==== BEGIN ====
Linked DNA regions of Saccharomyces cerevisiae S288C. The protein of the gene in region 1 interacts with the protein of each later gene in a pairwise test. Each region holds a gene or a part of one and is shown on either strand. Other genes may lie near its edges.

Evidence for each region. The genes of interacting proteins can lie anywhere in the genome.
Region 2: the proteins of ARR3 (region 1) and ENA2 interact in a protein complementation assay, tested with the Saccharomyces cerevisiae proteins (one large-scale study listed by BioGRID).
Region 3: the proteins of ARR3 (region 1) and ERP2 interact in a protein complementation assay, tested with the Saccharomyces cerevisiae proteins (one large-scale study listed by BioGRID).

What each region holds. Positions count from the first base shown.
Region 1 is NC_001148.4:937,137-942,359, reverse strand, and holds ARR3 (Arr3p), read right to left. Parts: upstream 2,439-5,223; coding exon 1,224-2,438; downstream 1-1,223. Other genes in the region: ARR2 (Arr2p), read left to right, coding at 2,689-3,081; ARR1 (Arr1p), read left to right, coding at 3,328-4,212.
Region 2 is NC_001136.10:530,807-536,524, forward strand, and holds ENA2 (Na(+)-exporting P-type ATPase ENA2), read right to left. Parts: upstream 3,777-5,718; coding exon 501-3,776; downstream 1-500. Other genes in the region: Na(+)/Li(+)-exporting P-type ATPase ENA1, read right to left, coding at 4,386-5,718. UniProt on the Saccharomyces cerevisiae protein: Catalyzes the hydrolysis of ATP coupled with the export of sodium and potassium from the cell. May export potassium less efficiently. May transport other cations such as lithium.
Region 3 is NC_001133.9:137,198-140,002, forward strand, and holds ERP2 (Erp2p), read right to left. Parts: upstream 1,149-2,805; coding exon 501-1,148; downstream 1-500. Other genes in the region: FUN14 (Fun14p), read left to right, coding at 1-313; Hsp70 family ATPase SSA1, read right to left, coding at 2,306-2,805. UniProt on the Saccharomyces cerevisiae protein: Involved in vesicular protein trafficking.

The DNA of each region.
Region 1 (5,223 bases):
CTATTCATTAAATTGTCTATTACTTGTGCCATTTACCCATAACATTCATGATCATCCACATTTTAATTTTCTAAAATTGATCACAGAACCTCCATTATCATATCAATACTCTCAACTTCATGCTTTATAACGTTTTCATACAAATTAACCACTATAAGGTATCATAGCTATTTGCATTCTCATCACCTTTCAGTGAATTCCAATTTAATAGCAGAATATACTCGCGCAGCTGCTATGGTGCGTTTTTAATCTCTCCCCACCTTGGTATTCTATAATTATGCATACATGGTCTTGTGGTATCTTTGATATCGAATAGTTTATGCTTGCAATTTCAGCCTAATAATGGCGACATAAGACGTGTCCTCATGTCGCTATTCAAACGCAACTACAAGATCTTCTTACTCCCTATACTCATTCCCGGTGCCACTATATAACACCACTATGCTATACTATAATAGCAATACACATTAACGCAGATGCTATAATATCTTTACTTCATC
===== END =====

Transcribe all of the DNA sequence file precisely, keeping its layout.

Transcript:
Linked DNA regions of Saccharomyces cerevisiae S288C. The protein of the gene in region 1 interacts with the protein of each later gene in a pairwise test. Each region holds a gene or a part of one and is shown on either strand. Other genes may lie near its edges.

Evidence for each region. The genes of interacting proteins can lie anywhere in the genome.
Region 2: the proteins of ARR3 (region 1) and ENA2 interact in a protein complementation assay, tested with the Saccharomyces cerevisiae proteins (one large-scale study listed by BioGRID).
Region 3: the proteins of ARR3 (region 1) and ERP2 interact in a protein complementation assay, tested with the Saccharomyces cerevisiae proteins (one large-scale study listed by BioGRID).

What each region holds. Positions count from the first base shown.
Region 1 is NC_001148.4:937,137-942,359, reverse strand, and holds ARR3 (Arr3p), read right to left. Parts: upstream 2,439-5,223; coding exon 1,224-2,438; downstream 1-1,223. Other genes in the region: ARR2 (Arr2p), read left to right, coding at 2,689-3,081; ARR1 (Arr1p), read left to right, coding at 3,328-4,212.
Region 2 is NC_001136.10:530,807-536,524, forward strand, and holds ENA2 (Na(+)-exporting P-type ATPase ENA2), read right to left. Parts: upstream 3,777-5,718; coding exon 501-3,776; downstream 1-500. Other genes in the region: Na(+)/Li(+)-exporting P-type ATPase ENA1, read right to left, coding at 4,386-5,718. UniProt on the Saccharomyces cerevisiae protein: Catalyzes the hydrolysis of ATP coupled with the export of sodium and potassium from the cell. May export potassium less efficiently. May transport other cations such as lithium.
Region 3 is NC_001133.9:137,198-140,002, forward strand, and holds ERP2 (Erp2p), read right to left. Parts: upstream 1,149-2,805; coding exon 501-1,148; downstream 1-500. Other genes in the region: FUN14 (Fun14p), read left to right, coding at 1-313; Hsp70 family ATPase SSA1, read right to left, coding at 2,306-2,805. UniProt on the Saccharomyces cerevisiae protein: Involved in vesicular protein trafficking.

The DNA of each region.
Region 1 (5,223 bases):
CTATTCATTAAATTGTCTATTACTTGTGCCATTTACCCATAACATTCATGATCATCCACATTTTAATTTTCTAAAATTGATCACAGAACCTCCATTATCATATCAATACTCTCAACTTCATGCTTTATAACGTTTTCATACAAATTAACCACTATAAGGTATCATAGCTATTTGCATTCTCATCACCTTTCAGTGAATTCCAATTTAATAGCAGAATATACTCGCGCAGCTGCTATGGTGCGTTTTTAATCTCTCCCCACCTTGGTATTCTATAATTATGCATACATGGTCTTGTGGTATCTTTGATATCGAATAGTTTATGCTTGCAATTTCAGCCTAATAATGGCGACATAAGACGTGTCCTCATGTCGCTATTCAAACGCAACTACAAGATCTTCTTACTCCCTATACTCATTCCCGGTGCCACTATATAACACCACTATGCTATACTATAATAGCAATACACATTAACGCAGATGCTATAATATCTTTACTTCATC